When you’ve weathered four months aboard a ship that’s been through a storm so severe it knocks the cabinets off the walls, asking for money from your senator is no big deal.
So a trio of university students from Wisconsin weren’t nervous when they got the chance to join the April pilgrimage of undergraduate science students to Washington D.C.
Spring is an especially busy time on Capitol Hill. Before every election primary, members of Congress and would-be legislators campaign to be November’s nominee, expounding on their records of service and drumming up funds. And every April students descend on Washington with a zeal befitting stumping season. They aren’t looking for ballot votes, but they are rallying for a piece of the budget pie. Their message is clear: Undergraduate research is a great cause.
“We just laid it out for the legislators and said, ‘We’re living, breathing examples of why giving money to undergraduate research is beneficial not only to individuals, but to communities, states, our country even,’” said Samantha Jakel, now at University of Wisconsin-Madison.
Jakel, along with Drew Anderson and Kyle Jero of University of Wisconsin-River Falls, presented their research at the annual Washington, D.C., conference Posters on the Hill. Their science poster summarized their contribution to a neutrino detection collaboration called IceCube. The forum, sponsored by the Council on Undergraduate Research, gave 75 undergraduates from 50 different institutions the chance to discuss their research with legislators, thank them for their support and talk up the importance of sustained funding.
The Wisconsin crew had an array of anecdotes and lessons learned firsthand to back up their bid for money.
Symmetry magazine reported in October on the trio’s trip last winter from Sweden to Antarctica on a ship as they monitored the particle detector on board with them. Earth’s magnetic field gradually intensifies between the equator and poles, permitting only particles above a particular energy into the atmosphere based on geographic location. With this knowledge, the students collected data necessary to calibrate the low-energy range of the IceTop detector. This detector, currently being installed in the Antarctic ice, will help calibrate the larger IceCube detector.
The students and their advisor James Madsen, a professor of physics at UW-River Falls, met with Wisconsin’s legislators, including Sen. Russ Feingold and staffers from the offices of Sen. Herb Kohl and representatives Dave Obey and Paul Ryan. They also met with a riveted Rep. Ron Kind, who had to be dragged away from the students’ poster to submit a vote.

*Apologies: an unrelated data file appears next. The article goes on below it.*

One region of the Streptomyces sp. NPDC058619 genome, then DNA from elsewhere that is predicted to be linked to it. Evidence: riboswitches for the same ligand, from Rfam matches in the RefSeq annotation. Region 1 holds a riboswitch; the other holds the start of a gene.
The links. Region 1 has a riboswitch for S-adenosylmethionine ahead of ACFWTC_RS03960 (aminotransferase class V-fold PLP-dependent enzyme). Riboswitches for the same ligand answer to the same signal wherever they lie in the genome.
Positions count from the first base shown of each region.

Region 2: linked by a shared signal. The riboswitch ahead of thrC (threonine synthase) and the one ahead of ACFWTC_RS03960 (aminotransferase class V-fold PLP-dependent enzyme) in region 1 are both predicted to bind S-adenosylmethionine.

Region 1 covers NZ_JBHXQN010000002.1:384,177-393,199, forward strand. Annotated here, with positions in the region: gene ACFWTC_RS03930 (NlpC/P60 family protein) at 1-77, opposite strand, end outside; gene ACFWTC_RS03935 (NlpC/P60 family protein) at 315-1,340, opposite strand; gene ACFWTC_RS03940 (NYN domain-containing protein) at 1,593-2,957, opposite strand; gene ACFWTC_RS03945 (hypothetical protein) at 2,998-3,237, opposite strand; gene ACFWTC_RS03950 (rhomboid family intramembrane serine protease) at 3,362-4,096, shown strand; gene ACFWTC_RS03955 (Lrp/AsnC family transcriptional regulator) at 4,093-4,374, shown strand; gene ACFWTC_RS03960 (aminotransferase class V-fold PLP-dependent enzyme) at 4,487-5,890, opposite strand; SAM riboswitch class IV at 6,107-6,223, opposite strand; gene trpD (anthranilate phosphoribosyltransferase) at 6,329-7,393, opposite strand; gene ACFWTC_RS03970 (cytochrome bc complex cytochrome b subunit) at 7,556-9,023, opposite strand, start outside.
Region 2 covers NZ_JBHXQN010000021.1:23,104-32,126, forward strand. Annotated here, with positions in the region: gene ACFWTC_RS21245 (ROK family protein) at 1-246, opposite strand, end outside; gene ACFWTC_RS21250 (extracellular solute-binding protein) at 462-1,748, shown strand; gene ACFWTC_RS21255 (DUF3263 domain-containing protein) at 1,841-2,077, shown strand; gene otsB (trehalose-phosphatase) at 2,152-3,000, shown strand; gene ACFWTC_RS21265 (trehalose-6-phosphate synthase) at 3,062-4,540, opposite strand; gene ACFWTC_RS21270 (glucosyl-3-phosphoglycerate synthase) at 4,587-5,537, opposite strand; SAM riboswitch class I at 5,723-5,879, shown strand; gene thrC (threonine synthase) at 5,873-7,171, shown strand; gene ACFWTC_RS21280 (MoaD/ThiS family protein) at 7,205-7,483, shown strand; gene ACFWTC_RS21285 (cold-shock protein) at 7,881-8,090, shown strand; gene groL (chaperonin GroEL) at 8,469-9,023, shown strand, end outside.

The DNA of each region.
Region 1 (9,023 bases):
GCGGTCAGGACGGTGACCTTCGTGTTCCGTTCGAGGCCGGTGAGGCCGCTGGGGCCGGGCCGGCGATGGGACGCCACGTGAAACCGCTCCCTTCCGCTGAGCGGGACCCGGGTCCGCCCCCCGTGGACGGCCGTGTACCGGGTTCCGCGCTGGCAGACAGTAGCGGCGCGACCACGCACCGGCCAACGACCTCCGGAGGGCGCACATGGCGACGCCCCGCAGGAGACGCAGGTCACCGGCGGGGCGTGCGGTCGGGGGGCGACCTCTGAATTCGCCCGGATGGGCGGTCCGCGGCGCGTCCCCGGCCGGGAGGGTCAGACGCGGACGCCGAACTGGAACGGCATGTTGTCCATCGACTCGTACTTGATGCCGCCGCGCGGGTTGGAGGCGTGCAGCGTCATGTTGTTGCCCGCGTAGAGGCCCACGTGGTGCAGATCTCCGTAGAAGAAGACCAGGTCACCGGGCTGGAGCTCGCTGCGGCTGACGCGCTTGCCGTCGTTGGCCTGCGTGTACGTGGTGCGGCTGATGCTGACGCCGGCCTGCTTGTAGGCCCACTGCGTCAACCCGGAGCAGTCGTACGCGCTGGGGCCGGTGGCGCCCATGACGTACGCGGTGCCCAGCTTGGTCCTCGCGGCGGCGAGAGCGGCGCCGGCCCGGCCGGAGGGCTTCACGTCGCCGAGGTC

“Representative Kind actually talked to the students for quite a while,” Madsen said. “He’s been quite supportive of continued funding to double the NSF budget; that was really encouraging to see.” As for Sen. Feingold, he engages with the students, Madsen said. “He’ll ask, ‘What do you tell people is the reason you’re doing this research?’”
When the senator asked, the students had their answers ready.
“Physics isn’t about turning in assignments and taking tests,” Jero said. It’s about being able to do something on your own. It’s about learning how to ask the questions yourself instead of having questions asked of you.”
Jakel’s stint on the ship showed her the value of undergraduate research.
“Before I started this, I didn’t think you could really work doing research and work with real data,” Jakel said. “My impression of the whole thing was that you had an internship; you learned stuff, but you didn’t really get to do anything hands-on.”
But participants at Posters on the Hill would like legislators to know that this isn’t and shouldn’t be the case.
“I think that’s the bottom line. These things have value beyond the individual experience, and there are multiplying effects as people hear about these things,” Madsen said. “While the legislators may be signing a bill that looks like a bunch of numbers, these are real experiences that happen.”
Learn more about the students’ project at http://www2.uwrf.edu/icecube/.